I talked to Dan Wyman in 2000 (He is a professor at the music department of San Jose State University and is knowns as "Professor Dan") My friend was his student and told me "Just go there. He will talk to you." I ran into him in a the Hallway outside his office. Nice guy. He confirmed what Alan Howarth told me on the phone in 1992. Carpenter can not write music. Wyman said that carpenter came in and did the piano part of the Halloween theme by pounding on the top of a desk as his dad taught him it on the bongos. He said during the recording session Carpenter tried to to the piano part of the main theme but kept screwing it up. After about 45 minutes (Of which they only had two days of studio time) Wyman said pulled Debra Hill to the side and told her to take him to lunch (wink wink) While they were at lunch he laid down the Halloween theme in whole and some other stuff during that time on his own. He also wrote Laurie's theme (Carpenter's stuff you can play with one finger cause he either whistled it or tapped it on a desk and Wyman's stuff was more intricate). He also said he wrote a lot of the score for The Fog (Both versions of the score before reshoots and after) Talked to Howarth on the phone in 1992. Again, nice guy like Wyman. Howarth told me that he wrote most of the stuff and Carpenter is contractual to take credit. I asked him about he photo on the back of the Halloween 2 and 3 album and he said simply "staged. Carpenter can not write or play music. He just can't do it. He can come up with stuff by banging on a table or whistling it, then I would have to figure out how to play it on the keyboard." But he said that eventually he got tired of doing all the work and John getting all the credit for the scores. He also told me that they had come up with their own version of the score for The Thing but Universal wanted a bigger name for the score as it was one of their summer tentpole films. Also told me they did their own score for Starman, but Columbia rejected it, telling them "You guys can't do any score other than horror scores" and brought in Jack Nitsche, who had just done another movie for them. He said that their score fit the film more, and was much better, but stated that Columbia would not let them attach it to the film and insisted on using Nitsche. But they both told me "that is why it is always 'John Carpenter in association' with someone else. Although Wyman just got Synthesizer programmer credit for Precinct, Halloween and The Fog". My ex boss also went to film school with Carpenter and O'banon and said that O'banon directed Dark Star but for some reason was not able to finish it and Carpenter finished it and school rules were the one who finishes the film gets credit. But he said that O'banon did most of that film.

  • June 1, 2011, 7:42 a.m. CST

    Lifeforce had the best boobs ever

    by Davidhessstation

    The vampire naked chick has the best set of milkers I have ever seen in a major motion picture.

  • June 1, 2011, 7:50 a.m. CST

    I watched They Live again recently

    by Bobo_Vision

    I was surprised by how lazy the filmmaking seemed. A lot of scenes lacked logic, like having a swarm of cops chasing Roddy Piper, then he climbs into an apartment window and voila, they are all gone. Or how people just stand there before getting shot or punched in the face. It's like paint by the numbers filmmaking. Even a lot of the actors' reactions in scenes just lack logic. <p> The fight scene between Piper and Keith David is great....but even that scene lacks when Keith David starts kneeing Piper in the groin repeatedly, Piper just lays there and takes it....a logical reaction would be to block your groin or to coil up in a fetal position and protect your jewels at all cost....but Piper just lays there and takes it. <p> The film could really benefit from a remake.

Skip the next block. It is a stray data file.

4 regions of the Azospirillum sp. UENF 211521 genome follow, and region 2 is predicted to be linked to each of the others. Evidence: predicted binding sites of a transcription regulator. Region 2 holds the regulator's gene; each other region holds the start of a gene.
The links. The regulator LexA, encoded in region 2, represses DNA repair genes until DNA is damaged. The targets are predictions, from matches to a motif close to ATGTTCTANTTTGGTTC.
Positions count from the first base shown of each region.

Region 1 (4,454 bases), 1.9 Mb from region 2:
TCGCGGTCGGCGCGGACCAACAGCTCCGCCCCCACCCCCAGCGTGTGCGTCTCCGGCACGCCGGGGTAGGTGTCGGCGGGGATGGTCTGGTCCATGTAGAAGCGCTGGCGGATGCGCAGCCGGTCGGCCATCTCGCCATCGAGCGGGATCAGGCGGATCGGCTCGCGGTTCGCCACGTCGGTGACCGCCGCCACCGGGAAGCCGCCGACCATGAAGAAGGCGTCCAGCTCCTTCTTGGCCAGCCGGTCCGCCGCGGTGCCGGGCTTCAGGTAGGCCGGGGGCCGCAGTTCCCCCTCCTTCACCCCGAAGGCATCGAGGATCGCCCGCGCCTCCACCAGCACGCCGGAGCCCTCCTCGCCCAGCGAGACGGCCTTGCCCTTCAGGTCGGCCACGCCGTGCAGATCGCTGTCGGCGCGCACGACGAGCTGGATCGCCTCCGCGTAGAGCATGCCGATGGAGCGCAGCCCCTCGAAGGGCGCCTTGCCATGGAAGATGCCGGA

• June 1, 2011, 8:13 a.m. CST

    Go to the 3:40 mark of this video

    by Bobo_Vision <p> 5 knees to the groin from Keith David would squash anyone's nuts to oblivion, so most people would protect their jewels at all costs....but Roddy's hands are free and flopping around and doing nothing to protect them. In fact, right before the 5th knee to the groin, Roddy's hands are blocking his jewels, but he moves his hands out of the way so that Keith can squash them some more. <p>

  • June 1, 2011, 8:42 a.m. CST



    I understand why you would think Spielberg ghost-directed GOONIES, GREMLINS, and BACK TO THE FUTURE--they should do have his touch but they also bear the stamp of their credited directors. And at no time since have there been any ripples in the water stating that Steven called the shots on these films, directing wise. I am hard to the core, but finding out this late in the game that Donner, Dante and Zemeckis didn't direct my beloved films..well that would be a fatal blow to CHOP

  • June 1, 2011, 8:46 a.m. CST

    I thought this would be a THE OMEN bts pic.

    by Drunken Busboy

    The headline description fits that movie better than Poltergeist! So let's see some BTS pics from The Omen movies!!!!!!

  • June 1, 2011, 8:47 a.m. CST

    I thought this would be a THE OMEN bts pic.

    by Drunken Busboy

    The headline description fits that movie better than Poltergeist! So let's see some BTS pics from The Omen movies!!!!!!

  • June 1, 2011, 9:46 a.m. CST

    Re: choppah/Carpenter Scores/THEY LIVE

    by ArmageddonProductions